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Hurricane Harvey

Hurricane Harvey left Houston in a federally declared state of emergency with heavily flooded streets and interstate highways. Houston home sales plunged for the first time in nearly a year in the aftermath of Hurricane Harvey, according to the Houston Association of Realtors.
Local Realtors sold 5,917 single-family homes in August, a 25.4 percent drop in sales year over year, according to HAR’s most recent monthly housing report. The sales decline affected homes of all price points.

Harvey impacted Houston’s townhome and condominium markets as well. Houston-area Realtors sold 443 townhomes and condos in August, a 31.4 percent decline year over year, according to HAR.
August’s sharp drop in home sales was likely due to Harvey’s timing toward the end of the month. Hurricane Harvey hit the Texas Gulf Coast on Aug. 25. The last week of the month is typically when most home closings are scheduled. Many deals were canceled or postponed as prospective buyers walked from flooded homes or took an extension to re-inspect homes for hurricane damage.

Despite the drop in August closings, home sales remain 1.8 percent ahead of the 2016 volume, according to HAR.

However, pending home sales, an indicator of future home closings, fell 4.7 percent in August. At the same time, active listings, the number of homes available on the market, increased 12.4 percent in August, according to HAR. Fewer pending home sales and an increase in active listings could indicate that a number of buyers walked away from flooded homes under contract, with some of those homes going back on the market to sell “as-is.”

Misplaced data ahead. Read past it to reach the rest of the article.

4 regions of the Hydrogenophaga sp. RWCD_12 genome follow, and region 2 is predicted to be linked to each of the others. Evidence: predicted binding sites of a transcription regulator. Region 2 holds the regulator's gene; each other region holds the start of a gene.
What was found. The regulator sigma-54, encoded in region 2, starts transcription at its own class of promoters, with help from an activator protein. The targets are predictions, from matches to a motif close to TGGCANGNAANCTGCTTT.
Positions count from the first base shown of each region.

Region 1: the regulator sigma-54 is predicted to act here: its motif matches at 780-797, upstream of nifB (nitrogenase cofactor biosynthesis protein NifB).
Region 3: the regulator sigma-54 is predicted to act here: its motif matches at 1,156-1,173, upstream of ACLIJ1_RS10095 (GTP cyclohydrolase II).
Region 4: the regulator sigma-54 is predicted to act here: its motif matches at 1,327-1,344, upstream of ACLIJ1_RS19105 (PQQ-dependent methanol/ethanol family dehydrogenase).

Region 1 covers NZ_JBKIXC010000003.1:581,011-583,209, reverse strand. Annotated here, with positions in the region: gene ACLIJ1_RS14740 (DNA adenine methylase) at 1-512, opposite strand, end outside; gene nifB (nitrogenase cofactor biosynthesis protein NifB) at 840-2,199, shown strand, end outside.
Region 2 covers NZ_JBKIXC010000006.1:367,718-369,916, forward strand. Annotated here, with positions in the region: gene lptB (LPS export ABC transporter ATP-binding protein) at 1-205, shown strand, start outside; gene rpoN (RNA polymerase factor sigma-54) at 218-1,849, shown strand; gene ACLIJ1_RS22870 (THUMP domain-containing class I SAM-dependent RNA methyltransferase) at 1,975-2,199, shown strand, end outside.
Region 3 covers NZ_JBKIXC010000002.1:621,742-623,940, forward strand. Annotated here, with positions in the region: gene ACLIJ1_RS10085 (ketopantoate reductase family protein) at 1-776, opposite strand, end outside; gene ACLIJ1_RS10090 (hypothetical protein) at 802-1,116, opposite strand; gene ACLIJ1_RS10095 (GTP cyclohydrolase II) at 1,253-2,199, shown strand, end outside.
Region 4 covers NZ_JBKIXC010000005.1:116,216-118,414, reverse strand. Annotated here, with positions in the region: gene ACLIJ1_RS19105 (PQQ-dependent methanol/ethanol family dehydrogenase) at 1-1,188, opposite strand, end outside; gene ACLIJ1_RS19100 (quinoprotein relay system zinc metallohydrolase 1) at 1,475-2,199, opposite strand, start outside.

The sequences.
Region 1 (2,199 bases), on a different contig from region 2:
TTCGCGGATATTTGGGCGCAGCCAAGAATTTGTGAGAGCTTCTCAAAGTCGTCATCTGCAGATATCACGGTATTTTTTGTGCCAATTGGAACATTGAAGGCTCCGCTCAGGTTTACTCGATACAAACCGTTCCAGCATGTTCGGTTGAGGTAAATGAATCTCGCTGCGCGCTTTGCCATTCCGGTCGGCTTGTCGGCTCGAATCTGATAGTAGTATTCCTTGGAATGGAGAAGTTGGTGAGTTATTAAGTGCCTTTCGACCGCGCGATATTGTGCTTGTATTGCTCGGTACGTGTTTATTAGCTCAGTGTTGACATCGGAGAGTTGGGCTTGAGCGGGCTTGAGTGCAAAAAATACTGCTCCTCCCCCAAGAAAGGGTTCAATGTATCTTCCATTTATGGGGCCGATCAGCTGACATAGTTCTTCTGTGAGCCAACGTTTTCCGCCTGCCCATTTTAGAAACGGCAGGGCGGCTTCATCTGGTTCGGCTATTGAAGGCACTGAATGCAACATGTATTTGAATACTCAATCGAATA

For homes that managed to sell in August before Harvey, prices remained steady, according to HAR. The median price for a Houston home sold in August rose 3 percent to $231,700 while the average home price increased 2.6 percent to $296,418, according to HAR. While Harvey’s impact on Houston home prices has yet to be seen, it’s likely median and average home prices could fall as flood-damaged foreclosures, short sales and “as-is”.

Houston’s housing supply grew from 4 months of inventory to 4.4 months of inventory in August. However, that increased supply will likely fall as housing demand has spiked after Harvey, according to HAR. Nationally, housing supply stands at 4.2 months of inventory. Months of inventory estimates the number of months it would take to sell all the listings in the market based on the pace of sales over the past 12 months.

Homes sold in August took an average of 50 days to sell, according to HAR. Houston’s “days on market” indicator will likely shrink as Harvey evacuees snap up available housing inventory.

Demand for temporary housing — including rental homes — has spiked after Harvey. Single-family home leases jumped 9.4 percent in August while townhome/condo leases jumped 17 percent. The average rent for a single-family home rental in August was $1,857 while the average rent for a townhome or condo was $1,551.

In response to the overwhelming demand for temporary housing, HAR recently launched a Harvey Temporary Housing website, which will allow Harvey flood victims to connect with Houston homeowners willing to rent property, some for free or at a reduced price. Flood victims may access the online portal at:
Despite the dramatic decrease in housing sales after the traumatic effects of Hurricane Harvey, statistics show that it is still a Seller’s market.

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